Leslie Keeley

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Leslie Enraught Keeley
Leslie Keeley.jpg
Born(1836-06-10)June 10, 1836
DiedFebruary 21, 1900(1900-02-21) (aged 63)
Cause of deathHeart attack
EducationRush Medical College (1836)

Leslie Enraught Keeley, M.D. (June 10, 1836 – February 21, 1900) was an American physician, originator of the Keeley Cure.[1][2][3]


He was born in Potsdam, New York on June 10, 1836.[4]

Keeley graduated at the Rush Medical College, Chicago, in 1863, and later entered the Union Army as a surgeon. At the end of the war he moved to Dwight, Illinois, where he began his private medical practice. There, in 1880, he opened a sanatorium for persons addicted to the immoderate use of alcohol and opium. He asserted that "Alcoholism is a disease and I can cure it." His treatment centered on a secret preparation that he said contained bichloride of gold. However, chemical analysis revealed that the proprietary tonic contained 27.55% alcohol plus ammonium chloride, aloin and tincture of cinchona but no gold. His hypodermic injections contained sulfate of strychnine, atropine and boracic acid.[5][6]

In 1890, Keeley began selling franchises and by 1893 there were 92 Keeley Institutes in the US, Canada, and Mexico[7] and that number grew to over 200 and expanded to Europe.

In 1939, Time magazine reported that "Unvarying is the traditional Keeley routine. An incoming inebriate pays $160, plus room and board, must stay for 31 days. His weekly whiskey ration is gradually tapered off: eight ounces the first day, six ounces the second, four ounces the third, none from there on. Four times a day he gets gold chloride injections; every two hours he takes a tonic." [8] At its height, the clinic in Dwight treated 700 patients per day.[2]

Keeley claimed that when his medicine was administered according to his directions, it had no injurious effects and that 95 per cent of the patients were permanently cured. If they did return to drinking, he insisted that they were cured but that they drank because they choose to do so, not because they were still addicted.[2] However, it was later noted that a "high percentage of those "cured" had relapsed."[9]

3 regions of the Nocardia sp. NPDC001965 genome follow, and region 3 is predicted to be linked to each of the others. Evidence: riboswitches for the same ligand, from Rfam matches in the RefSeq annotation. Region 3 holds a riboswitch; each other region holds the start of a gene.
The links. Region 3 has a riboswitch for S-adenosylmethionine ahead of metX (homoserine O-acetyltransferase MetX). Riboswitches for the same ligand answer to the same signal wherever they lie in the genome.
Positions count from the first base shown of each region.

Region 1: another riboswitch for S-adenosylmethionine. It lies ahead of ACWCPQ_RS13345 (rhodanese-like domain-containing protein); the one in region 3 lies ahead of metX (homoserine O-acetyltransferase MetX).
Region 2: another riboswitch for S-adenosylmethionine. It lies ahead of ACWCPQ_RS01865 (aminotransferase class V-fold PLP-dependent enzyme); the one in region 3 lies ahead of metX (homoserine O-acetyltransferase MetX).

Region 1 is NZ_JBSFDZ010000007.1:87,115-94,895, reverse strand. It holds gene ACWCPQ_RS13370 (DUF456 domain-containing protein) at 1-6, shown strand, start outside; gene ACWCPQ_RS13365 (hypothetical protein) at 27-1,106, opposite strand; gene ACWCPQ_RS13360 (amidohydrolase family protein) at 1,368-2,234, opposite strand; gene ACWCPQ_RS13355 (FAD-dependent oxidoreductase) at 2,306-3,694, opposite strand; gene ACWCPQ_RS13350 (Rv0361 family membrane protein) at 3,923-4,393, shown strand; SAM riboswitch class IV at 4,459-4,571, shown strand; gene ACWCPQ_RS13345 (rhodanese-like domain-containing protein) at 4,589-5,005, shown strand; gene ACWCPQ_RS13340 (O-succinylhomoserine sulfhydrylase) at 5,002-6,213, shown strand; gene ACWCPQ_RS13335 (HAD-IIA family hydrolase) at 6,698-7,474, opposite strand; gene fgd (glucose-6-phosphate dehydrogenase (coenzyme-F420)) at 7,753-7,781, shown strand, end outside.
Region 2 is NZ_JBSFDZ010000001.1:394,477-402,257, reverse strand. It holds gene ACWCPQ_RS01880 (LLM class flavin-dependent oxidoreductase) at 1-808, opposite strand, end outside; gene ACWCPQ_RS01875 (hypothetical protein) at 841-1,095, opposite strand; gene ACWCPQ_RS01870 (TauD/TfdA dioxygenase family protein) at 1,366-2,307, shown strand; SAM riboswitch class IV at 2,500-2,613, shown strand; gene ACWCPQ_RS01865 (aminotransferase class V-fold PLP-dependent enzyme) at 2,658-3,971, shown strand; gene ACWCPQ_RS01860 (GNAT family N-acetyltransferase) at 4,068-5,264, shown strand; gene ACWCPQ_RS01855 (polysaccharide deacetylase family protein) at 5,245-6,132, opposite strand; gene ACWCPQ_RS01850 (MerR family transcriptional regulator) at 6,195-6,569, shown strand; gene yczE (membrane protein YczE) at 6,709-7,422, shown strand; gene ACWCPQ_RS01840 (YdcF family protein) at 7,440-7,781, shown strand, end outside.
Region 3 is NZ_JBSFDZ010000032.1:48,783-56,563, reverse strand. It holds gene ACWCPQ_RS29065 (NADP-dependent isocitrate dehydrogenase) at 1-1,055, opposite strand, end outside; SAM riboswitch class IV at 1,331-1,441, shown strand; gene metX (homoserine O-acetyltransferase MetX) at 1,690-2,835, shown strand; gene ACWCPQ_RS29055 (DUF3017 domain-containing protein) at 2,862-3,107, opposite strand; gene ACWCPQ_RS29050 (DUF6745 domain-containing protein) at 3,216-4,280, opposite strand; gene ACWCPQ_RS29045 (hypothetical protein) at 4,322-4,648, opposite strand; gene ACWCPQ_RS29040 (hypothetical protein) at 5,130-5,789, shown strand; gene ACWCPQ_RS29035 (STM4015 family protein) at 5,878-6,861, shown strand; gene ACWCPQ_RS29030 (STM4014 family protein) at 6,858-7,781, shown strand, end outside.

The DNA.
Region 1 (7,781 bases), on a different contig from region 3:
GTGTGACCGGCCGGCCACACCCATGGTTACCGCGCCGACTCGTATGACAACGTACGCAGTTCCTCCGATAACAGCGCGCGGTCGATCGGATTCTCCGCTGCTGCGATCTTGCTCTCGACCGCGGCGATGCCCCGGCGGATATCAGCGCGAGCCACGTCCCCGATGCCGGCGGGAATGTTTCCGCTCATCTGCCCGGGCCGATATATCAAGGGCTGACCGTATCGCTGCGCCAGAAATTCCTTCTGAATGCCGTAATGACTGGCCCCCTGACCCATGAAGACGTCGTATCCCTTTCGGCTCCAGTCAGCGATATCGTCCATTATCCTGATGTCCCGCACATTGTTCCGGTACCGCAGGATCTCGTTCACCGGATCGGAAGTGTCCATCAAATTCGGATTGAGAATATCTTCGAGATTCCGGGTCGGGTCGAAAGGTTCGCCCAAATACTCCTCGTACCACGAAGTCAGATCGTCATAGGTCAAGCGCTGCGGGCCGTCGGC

Keeley published numerous articles in the popular press in addition to pamphlets promoting his therapy, and wrote The Morphine Eater, or From Bondage to Freedom (1881) and the Non-Heredity of Inebriety (1896).

He died on February 21, 1900 in Los Angeles, California.[1]


The Keeley Institute in Dwight, Illinois was the last to close, doing so in 1966.[10] Despite his therapy being described by medical experts as an example of quackery, Keeley is remembered as one of the first to treat alcoholism as a medical problem.[9][11] The Keeley cure is defined in the American Illustrated Medical Dictionary in the 1938 edition as "a proprietary method of treatment for the alcohol and opium habits by means of gold chloride."

Keeley was widely cited as a quack. A 1908 article in the Illinois Medical Journal stated that "Leslie Keeley was a common, ordinary quack with a useless remedy which made good by advertising and catching suckers."[12]



  • PD-icon.svg This article incorporates text from a publication now in the public domainGilman, D. C.; Peck, H. T.; Colby, F. M., eds. (1905). "Leslie Keeley". New International Encyclopedia (1st ed.). New York: Dodd, Mead.
  1. ^ a b "Author Of Keeley Cure Dead. Dr. Leslie E. Keeley Succumbs to Heart Disease at Los Angeles. Leaves Estate of $1,000,000". New York Times. February 21, 1900. Retrieved 2014-01-18. Leslie E. Keeley, the inventor of the 'Keeley cure for the liquor habit,' died in this city today of heart disease. Dr. Keeley had been ill with a severe cold for two days, but nothing serious was feared from it. This morning, while going to his bathroom, he had an attack of heart failure, but recovered and later said there was nothing serious the matter with him. ...
  2. ^ a b c "If Dr. Keeley Could See You Now". Wall Street Journal. December 31, 2007. Retrieved 2014-01-18. In the late 19th century, Dr. Keeley claimed he had invented a scientific cure for alcoholism with a 95% success rate. His Keeley Institute in the small town of Dwight, Ill., was the Betty Ford Center of the era. At its peak, the institute treated some 700 patients a day, and 'gone to Dwight' became shorthand for checking into rehab.
  3. ^ "Gold Cure for the Liquor Habit". Nebraska State Historical Society. Retrieved 2014-01-18.
  4. ^ The American National Biography uses the year 1832. The National Cyclopaedia of American Biography uses 1834. His passport applications consistently use the date June 10, 1836. The 1880 US Census uses 1836. The Virtual International Authority File uses 1842.
  5. ^ "The Keeley 'gold cure' for inebriety". British Medical Journal. 2: 85. 1892. doi:10.1136/bmj.2.1645.85.
  6. ^ James Roosevelt, In Sickness and Health. Appleton, 1896, p. 79
  7. ^ University of New Brunswick Archives & Special Collections-The Leslie E. Keeley Institutes of the Maritime Provinces Company (Fredericton, N.B.) fonds. Lib.unb.ca. Retrieved on 2012-04-21.
  8. ^ Keeley cure, Time, September 25, 1939
  9. ^ a b Reznicek, Michael J. (2012). Blowing Smoke: Rethinking the War on Drugs Without Prohibition and Rehab. Rowman & Littlefield Publishers, Inc. p. 11. ISBN 978-1-4422-1516-0
  10. ^ Lobdell, Jared (1 June 2004). This Strange Illness: Alcoholism and Bill W. Aldine Publishing Company. p. 51. ISBN 978-0-202-30739-8. Retrieved 21 April 2012.
  11. ^ Blocker; Jack S. Fahey, David M; Tyrrell, Ian R. (2003). Alcohol and Temperance in Modern History: An International Encyclopedia. ABC-CLIO. pp. 346-348. ISBN 1-57607-833-7
  12. ^ The Illinois Medical Journal, Volume 14. Illinois State Medical Society. p. 14